A fantastic vacation road trip is one that’s about the journey, not the destination. The keys to a memorable adventure? A mix of smart planning and flexibility, highway veterans say. A few tips:
The route: Be open to detours
“It’s a good idea to have a destination in mind, but never a route,” says blogger Mike Shubic of MikesRoadTrip.com, who has been road-tripping since 2010, when he left his marketing job to travel full time. “I veer down side roads, go for short hikes, or stop by a place where most people will drive by and say, 'I wonder what that is?’ ”
If you’d rather not be so footloose, go ahead and plan a couple activities a day along a chosen route, such as touring a historic attraction, strolling through a quaint small town or hiking in a national park.
Restaurants: Don’t waste a dining opportunity
For many of us, the best part of traveling is mealtime. Different regions have their specialties, from clam chowder in Boston to key lime pie in Key West. Visiting an authentic local restaurant, whether for a lobster roll on the coast of Maine or Nashville's hot chicken, can be one of the most memorable parts of a trip.
And these days it’s easier than ever to find unique eateries serving local fare. The TVFoodMaps app lists thousands of restaurants that have been featured on more than 30 different shows — like Diners, Drive-Ins and Dives — and are worth a detour.
At other times, consider packing a cooler with lunches and healthy snacks, so you’re not wasting calories on forgettable chain-restaurant burgers.
Hotels: Allow room for flexibility
Some people aren’t comfortable traveling unless they know where they’ll be sleeping that night. While that’s understandable, a too-rigid itinerary limits your ability to meander and explore. If you're OK with a little uncertainty, try to make reservations only if you’ll be traveling at a busy time of year or have your heart set on a specific hotel. If a wonderful hotel is on your wish list, of course, book early and allow time to experience it. (It would be a shame to visit the Glenwood Hot Springs Lodge in Colorado, which has the world’s largest mineral hot springs pool, for example, and not leave yourself time for a soak.)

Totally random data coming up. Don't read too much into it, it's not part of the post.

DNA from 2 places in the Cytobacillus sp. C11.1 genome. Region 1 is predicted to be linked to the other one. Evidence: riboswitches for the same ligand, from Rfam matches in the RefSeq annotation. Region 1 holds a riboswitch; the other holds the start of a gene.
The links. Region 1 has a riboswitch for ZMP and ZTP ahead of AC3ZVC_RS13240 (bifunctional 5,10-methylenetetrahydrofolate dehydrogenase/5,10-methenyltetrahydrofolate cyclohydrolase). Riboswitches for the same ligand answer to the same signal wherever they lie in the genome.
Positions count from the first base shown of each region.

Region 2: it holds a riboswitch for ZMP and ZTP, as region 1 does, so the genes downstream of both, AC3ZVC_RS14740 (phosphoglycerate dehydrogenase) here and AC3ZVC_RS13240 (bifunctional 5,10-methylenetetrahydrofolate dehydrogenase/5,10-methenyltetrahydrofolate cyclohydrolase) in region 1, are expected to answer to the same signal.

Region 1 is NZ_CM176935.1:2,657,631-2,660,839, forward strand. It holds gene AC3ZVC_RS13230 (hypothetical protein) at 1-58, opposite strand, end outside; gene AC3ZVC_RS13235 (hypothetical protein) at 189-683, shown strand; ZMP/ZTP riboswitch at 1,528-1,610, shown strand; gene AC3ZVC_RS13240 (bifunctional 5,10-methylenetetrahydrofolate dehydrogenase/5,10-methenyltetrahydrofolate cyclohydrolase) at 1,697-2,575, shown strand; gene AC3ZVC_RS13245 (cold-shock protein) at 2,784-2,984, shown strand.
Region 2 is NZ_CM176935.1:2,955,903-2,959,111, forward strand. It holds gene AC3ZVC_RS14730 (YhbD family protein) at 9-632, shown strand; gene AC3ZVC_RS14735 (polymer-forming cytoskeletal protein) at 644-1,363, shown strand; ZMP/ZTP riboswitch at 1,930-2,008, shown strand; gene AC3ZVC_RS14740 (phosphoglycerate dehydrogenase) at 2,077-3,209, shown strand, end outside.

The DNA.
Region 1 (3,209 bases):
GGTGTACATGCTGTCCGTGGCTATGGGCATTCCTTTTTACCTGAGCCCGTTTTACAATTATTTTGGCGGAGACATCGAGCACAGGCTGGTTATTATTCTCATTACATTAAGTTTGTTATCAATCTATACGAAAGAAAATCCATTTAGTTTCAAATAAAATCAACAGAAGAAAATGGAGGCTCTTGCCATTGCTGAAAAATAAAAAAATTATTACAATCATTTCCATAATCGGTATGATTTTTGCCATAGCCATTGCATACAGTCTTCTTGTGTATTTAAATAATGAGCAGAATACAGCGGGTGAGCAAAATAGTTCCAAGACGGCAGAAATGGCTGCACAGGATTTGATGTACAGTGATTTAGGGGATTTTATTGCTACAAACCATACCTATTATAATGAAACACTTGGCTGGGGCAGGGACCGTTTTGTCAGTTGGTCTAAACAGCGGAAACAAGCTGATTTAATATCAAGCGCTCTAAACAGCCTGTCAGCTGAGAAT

Otherwise, it’s easier than ever to make same-day plans with apps like TripAdvisor, which allows you to check on hotel availability in towns down the road, and Hotel Tonight to find last-minute rates.
Grandchildren: Expect screen time
Hitting the road with your grandkids can be a great bonding experience, but it’s crucial to set ground rules and expectations. And if they’re like most kids today, you’ll have an extra companion on the trip: their phone, iPad, DVD player or some other electronic device.
“It can be a clash of cultures,” says Lazelle Jones, who has written about and traveled the Western United States for decades. “Just accept the fact that your grandkids are going to want to have their headsets on.”
If that’s going to bother you, talk about it. You might want to limit screens to a few hours a day, or ban devices during mealtime. But discuss it beforehand to avoid conflict during the trip.
Driving: Set a daily limit
Never equate the success of a road trip with the miles traveled. It’s crucial not to overdo it. “I’ve driven up to 750 miles a day, but it can be really fatiguing. That’s not a vacation,” says Jones. “Build in adequate time to truly see the destinations.”
He recalls meeting a guy who bragged that he had visited three national parks — Zion, Bryce Canyon and the North Rim of the Grand Canyon — all in one day. “It was important for him to say that," Jones says, “but he really didn’t see anything.”